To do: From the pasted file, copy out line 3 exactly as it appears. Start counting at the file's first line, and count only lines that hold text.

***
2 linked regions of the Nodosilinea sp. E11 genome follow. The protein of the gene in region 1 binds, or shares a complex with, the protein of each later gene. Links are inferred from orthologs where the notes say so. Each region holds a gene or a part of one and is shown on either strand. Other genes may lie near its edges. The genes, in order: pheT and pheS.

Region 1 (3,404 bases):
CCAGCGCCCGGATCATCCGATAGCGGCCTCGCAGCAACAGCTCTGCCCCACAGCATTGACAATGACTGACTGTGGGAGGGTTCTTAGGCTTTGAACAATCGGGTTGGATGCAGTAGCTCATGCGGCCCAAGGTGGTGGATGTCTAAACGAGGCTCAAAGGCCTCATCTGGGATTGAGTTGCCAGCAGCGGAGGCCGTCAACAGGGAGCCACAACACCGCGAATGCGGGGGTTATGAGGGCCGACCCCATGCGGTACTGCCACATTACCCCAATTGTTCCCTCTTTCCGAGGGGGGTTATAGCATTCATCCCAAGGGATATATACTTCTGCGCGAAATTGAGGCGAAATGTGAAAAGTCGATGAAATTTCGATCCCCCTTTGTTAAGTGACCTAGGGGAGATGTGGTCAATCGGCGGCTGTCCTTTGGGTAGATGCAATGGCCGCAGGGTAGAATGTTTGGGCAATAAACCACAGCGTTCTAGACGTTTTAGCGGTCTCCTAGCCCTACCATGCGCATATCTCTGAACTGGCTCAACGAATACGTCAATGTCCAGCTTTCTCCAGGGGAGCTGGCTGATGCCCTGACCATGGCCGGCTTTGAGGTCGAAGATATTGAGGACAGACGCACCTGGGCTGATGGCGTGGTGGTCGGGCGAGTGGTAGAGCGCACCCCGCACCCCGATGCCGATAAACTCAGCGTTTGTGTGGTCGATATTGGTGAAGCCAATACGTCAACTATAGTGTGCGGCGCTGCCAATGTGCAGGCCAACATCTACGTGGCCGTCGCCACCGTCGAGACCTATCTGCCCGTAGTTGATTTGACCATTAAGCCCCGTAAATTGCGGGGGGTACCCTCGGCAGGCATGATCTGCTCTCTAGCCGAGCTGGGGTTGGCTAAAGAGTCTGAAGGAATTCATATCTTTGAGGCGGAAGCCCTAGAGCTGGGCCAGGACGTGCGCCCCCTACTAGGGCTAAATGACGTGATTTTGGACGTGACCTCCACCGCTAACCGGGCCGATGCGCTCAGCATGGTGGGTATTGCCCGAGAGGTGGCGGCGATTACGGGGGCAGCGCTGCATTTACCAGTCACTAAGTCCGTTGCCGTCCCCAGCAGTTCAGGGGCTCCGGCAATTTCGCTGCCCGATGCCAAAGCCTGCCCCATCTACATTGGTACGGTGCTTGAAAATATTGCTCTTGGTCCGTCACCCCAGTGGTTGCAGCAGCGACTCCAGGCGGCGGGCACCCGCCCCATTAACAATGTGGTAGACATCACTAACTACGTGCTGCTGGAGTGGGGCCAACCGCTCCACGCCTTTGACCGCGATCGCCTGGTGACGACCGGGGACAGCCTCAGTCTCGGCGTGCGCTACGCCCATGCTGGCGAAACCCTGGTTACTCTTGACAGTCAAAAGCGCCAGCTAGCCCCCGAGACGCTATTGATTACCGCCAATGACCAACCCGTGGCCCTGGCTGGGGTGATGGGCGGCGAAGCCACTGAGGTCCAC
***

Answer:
CCAGCGCCCGGATCATCCGATAGCGGCCTCGCAGCAACAGCTCTGCCCCACAGCATTGACAATGACTGACTGTGGGAGGGTTCTTAGGCTTTGAACAATCGGGTTGGATGCAGTAGCTCATGCGGCCCAAGGTGGTGGATGTCTAAACGAGGCTCAAAGGCCTCATCTGGGATTGAGTTGCCAGCAGCGGAGGCCGTCAACAGGGAGCCACAACACCGCGAATGCGGGGGTTATGAGGGCCGACCCCATGCGGTACTGCCACATTACCCCAATTGTTCCCTCTTTCCGAGGGGGGTTATAGCATTCATCCCAAGGGATATATACTTCTGCGCGAAATTGAGGCGAAATGTGAAAAGTCGATGAAATTTCGATCCCCCTTTGTTAAGTGACCTAGGGGAGATGTGGTCAATCGGCGGCTGTCCTTTGGGTAGATGCAATGGCCGCAGGGTAGAATGTTTGGGCAATAAACCACAGCGTTCTAGACGTTTTAGCGGTCTCCTAGCCCTACCATGCGCATATCTCTGAACTGGCTCAACGAATACGTCAATGTCCAGCTTTCTCCAGGGGAGCTGGCTGATGCCCTGACCATGGCCGGCTTTGAGGTCGAAGATATTGAGGACAGACGCACCTGGGCTGATGGCGTGGTGGTCGGGCGAGTGGTAGAGCGCACCCCGCACCCCGATGCCGATAAACTCAGCGTTTGTGTGGTCGATATTGGTGAAGCCAATACGTCAACTATAGTGTGCGGCGCTGCCAATGTGCAGGCCAACATCTACGTGGCCGTCGCCACCGTCGAGACCTATCTGCCCGTAGTTGATTTGACCATTAAGCCCCGTAAATTGCGGGGGGTACCCTCGGCAGGCATGATCTGCTCTCTAGCCGAGCTGGGGTTGGCTAAAGAGTCTGAAGGAATTCATATCTTTGAGGCGGAAGCCCTAGAGCTGGGCCAGGACGTGCGCCCCCTACTAGGGCTAAATGACGTGATTTTGGACGTGACCTCCACCGCTAACCGGGCCGATGCGCTCAGCATGGTGGGTATTGCCCGAGAGGTGGCGGCGATTACGGGGGCAGCGCTGCATTTACCAGTCACTAAGTCCGTTGCCGTCCCCAGCAGTTCAGGGGCTCCGGCAATTTCGCTGCCCGATGCCAAAGCCTGCCCCATCTACATTGGTACGGTGCTTGAAAATATTGCTCTTGGTCCGTCACCCCAGTGGTTGCAGCAGCGACTCCAGGCGGCGGGCACCCGCCCCATTAACAATGTGGTAGACATCACTAACTACGTGCTGCTGGAGTGGGGCCAACCGCTCCACGCCTTTGACCGCGATCGCCTGGTGACGACCGGGGACAGCCTCAGTCTCGGCGTGCGCTACGCCCATGCTGGCGAAACCCTGGTTACTCTTGACAGTCAAAAGCGCCAGCTAGCCCCCGAGACGCTATTGATTACCGCCAATGACCAACCCGTGGCCCTGGCTGGGGTGATGGGCGGCGAAGCCACTGAGGTCCAC